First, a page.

Tag Archives: women

Crocodile tears?

So there is something that’s been bugging me, and I haven’t said anything because it’s all a bit contentious. I can hear the arguments already: about how I’m cold-hearted, or blinkered to the concerns of others, or so biased that I just can’t see the hurt some people are feeling. But do you know what? I’m going to say it anyway.

So here it is: what on earth is going on with all these female MPs being reduced to tears lately?

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It started with Labour leadership challenger Angela Eagle, bemoaning her ‘agonising decision’ to resign by insisting that ‘it’s just not working’. A couple of days later we had Margaret Beckett, again pleading for Jeremy Corbyn to resign by comparing him unfavourably to the eight previous Labour leaders she has felt able to be ‘loyal to’. And then of course there was Ruth Smeeth, who left an antisemitism event in tears after being accused by a supporter of Corbyn of ‘being part of a media conspiracy’.

As a woman, I am embarrassed.

This is an incredibly stressful time for our politicians, I get that. The disastrous EU referendum project brought out the worst in everybody, breeding hatred and animosity that has been felt at every level of our society. My social media timelines have been filled with anger and with grief, and I have no doubt that many tears have been shed behind closed doors over what is happening to our country.

But to do it in public, when what is happening to our country is actually your job, your responsibility? No, that does not sit comfortably with me at all.

I know what it feels like to be pushed to the edge, to be beaten down by the system and by the task that lies before you. As a teacher and a leader in secondary schools I felt that biting pain of tears behind the eyes both in the classroom and in meetings, but I did not let my smile drop until I was alone – or at least alone amongst the most trusted of my colleagues. It takes strength, but keeping those emotions at bay is vital not only to maintain a semblance of professionalism but also to be able to continue to act professionally.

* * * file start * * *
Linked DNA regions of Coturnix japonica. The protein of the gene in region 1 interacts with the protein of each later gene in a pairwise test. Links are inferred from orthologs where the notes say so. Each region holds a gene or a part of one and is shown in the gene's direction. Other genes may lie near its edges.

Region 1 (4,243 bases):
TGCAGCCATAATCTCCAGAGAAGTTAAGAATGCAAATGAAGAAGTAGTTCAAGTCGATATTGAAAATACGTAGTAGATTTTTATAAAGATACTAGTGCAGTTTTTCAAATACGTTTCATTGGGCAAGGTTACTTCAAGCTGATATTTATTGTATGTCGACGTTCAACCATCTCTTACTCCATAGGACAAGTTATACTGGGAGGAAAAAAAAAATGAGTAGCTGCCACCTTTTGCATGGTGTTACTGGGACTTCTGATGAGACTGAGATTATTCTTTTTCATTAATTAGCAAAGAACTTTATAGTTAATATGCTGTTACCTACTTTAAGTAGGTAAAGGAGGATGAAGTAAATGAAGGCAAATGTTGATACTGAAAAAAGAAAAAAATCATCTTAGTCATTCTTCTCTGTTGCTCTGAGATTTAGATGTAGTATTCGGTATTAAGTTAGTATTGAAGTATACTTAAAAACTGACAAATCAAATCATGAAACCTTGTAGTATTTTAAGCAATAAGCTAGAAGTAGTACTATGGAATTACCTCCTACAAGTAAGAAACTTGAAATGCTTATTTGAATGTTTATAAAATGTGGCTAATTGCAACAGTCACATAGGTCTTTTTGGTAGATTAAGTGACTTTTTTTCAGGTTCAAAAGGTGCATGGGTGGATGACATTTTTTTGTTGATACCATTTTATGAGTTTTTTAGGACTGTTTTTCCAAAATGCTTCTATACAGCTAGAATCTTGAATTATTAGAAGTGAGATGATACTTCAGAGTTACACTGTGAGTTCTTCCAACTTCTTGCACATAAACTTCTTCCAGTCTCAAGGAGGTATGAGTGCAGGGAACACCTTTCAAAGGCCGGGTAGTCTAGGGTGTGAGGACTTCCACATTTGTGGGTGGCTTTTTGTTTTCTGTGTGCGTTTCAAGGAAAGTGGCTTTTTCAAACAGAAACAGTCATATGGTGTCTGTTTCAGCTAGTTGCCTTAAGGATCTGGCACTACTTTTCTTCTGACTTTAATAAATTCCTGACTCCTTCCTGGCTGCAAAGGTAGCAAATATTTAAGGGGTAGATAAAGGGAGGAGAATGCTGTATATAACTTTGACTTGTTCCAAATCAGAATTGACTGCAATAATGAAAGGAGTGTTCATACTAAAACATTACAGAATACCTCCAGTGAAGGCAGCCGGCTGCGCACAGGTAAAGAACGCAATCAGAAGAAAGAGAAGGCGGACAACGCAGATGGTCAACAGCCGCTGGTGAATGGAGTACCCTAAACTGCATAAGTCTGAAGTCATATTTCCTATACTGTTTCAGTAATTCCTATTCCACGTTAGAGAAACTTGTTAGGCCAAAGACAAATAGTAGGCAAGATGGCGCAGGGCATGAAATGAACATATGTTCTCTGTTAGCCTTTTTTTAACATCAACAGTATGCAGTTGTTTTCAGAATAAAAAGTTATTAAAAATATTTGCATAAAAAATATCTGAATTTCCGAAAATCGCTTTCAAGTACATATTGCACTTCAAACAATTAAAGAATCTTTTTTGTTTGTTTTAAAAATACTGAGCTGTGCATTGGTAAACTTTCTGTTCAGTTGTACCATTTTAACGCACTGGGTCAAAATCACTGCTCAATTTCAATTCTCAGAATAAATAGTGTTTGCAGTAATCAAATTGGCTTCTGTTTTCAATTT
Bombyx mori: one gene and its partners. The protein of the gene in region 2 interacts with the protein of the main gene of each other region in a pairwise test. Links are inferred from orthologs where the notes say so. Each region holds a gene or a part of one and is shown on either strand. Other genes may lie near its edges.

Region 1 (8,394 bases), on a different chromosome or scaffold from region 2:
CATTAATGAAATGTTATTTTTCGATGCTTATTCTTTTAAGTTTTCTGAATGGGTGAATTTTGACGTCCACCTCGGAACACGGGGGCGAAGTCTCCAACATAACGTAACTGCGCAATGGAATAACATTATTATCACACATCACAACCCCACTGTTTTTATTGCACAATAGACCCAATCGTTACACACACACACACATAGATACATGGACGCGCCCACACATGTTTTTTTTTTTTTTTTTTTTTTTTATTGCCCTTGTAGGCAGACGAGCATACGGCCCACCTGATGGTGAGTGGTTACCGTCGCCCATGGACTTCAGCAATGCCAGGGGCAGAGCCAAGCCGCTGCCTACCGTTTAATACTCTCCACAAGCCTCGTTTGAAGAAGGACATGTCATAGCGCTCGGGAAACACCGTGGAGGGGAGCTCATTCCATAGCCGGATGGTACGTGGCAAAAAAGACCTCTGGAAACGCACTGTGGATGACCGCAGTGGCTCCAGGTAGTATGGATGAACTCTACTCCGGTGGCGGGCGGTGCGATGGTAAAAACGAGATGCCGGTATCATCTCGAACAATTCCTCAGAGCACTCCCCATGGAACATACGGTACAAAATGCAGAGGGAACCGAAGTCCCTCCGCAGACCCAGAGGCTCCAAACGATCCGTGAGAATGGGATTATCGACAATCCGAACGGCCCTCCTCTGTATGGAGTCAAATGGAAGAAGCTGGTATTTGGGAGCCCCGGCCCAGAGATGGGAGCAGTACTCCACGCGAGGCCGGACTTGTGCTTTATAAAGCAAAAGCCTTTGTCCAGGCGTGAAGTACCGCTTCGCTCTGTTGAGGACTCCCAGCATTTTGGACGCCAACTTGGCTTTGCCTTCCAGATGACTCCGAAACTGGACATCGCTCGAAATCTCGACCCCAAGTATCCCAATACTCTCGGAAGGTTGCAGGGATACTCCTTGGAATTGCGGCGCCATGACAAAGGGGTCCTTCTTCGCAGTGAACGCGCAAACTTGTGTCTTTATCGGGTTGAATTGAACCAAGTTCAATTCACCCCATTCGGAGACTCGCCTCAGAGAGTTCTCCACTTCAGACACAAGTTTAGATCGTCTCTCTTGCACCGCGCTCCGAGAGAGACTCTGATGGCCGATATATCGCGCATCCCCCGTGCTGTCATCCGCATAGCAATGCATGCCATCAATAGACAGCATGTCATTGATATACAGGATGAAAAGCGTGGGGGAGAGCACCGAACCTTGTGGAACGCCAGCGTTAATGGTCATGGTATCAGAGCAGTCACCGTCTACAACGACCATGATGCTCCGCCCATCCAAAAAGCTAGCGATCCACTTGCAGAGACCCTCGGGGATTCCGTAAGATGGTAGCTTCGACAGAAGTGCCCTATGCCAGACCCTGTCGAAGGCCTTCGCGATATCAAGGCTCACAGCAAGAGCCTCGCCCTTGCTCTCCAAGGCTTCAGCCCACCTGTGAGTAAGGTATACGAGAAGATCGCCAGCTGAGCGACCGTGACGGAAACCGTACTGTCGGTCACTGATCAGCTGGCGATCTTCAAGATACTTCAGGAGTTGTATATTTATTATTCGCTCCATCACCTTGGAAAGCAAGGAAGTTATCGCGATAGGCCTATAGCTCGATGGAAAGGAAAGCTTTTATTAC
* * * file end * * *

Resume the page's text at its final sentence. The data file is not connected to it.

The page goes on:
These women who have let down their guard have not been overlooked in some private place: they have let their emotions rise to the surface in front of politicians and journalists. And I do not believe they have done it because they are weak. If I did then I would not be writing this. These are strong, powerful, empowered women – they are choosing to let themselves cry.

The reasons why are to me pretty clear. There is a narrative at work here, a narrative which is placing Jeremy Corbyn and his supporters in role as bullies. There are undoubtedly within the people who have flocked around Momentum (as with any political cause) those that give the whole movement a bad name. But to blame it on the movement itself is laughable. Jeremy Corbyn is a peacemaker, a champion of kindness and equality, a speaker of truth. He is not a bully. He is being bullied, that much is certain, by the PLP and the media. But I have yet to see his emotions show in public beyond a flicker of resentment and a determination to continue with the job he was elected to do.

And this steely resolve is being used against him. Women are crying as they say his name, and he is being aligned with the bullies. And I do not think that is fair.

It is not fair on him, and it is not fair on us.

Just over a year ago, Tim Hunt and Boris Johnson were at the centre of a furore over gender discrimination: Hunt said, and Johnson agreed, that ‘when you criticise [girls], they cry’ – that ‘it is a scientific fact that women cry more readily than men’. They were despicable comments to have made, and revealed a truth about the underlying misogyny in our society that women have to battle against every single day in order to be taken seriously.

I cannot help but feel that, with their tears, Eagle, Beckett and Smeeth have taken us back even further.

 

Writing Bubble

 

On women and writing

My son has not been 100% the past few days, which has meant much more time sitting on the sofa having cuddles than usual. During one of these moments yesterday afternoon, whilst savouring the calmness of the three year old nestled at my chest, I had a bit of a revelation.

I found myself looking at my bookshelves, idly imagining my own published work sitting up there one day, and then it struck me: the overwhelming majority of the books in my life were written by men.

I couldn’t in that moment put my finger on why that was, but I knew it was significant for me – as a woman and as a writer. So today, what with it being International Women’s Day, I decided to do a little investigation.

As I am so often wont to do, I turned my gaze inwards first: tried to work out what it was about me that had led to such a literary gender imbalance. These books I have around me chart my reading history back to my teens. I have never got around to organising them in any particular way, and the resulting cacophony of titles is not easy to analyse, but however many times I went back again to look the facts remained the same: I have, over the past twenty years of my life as an avid adult reader, amassed a library which is almost entirely male-generated.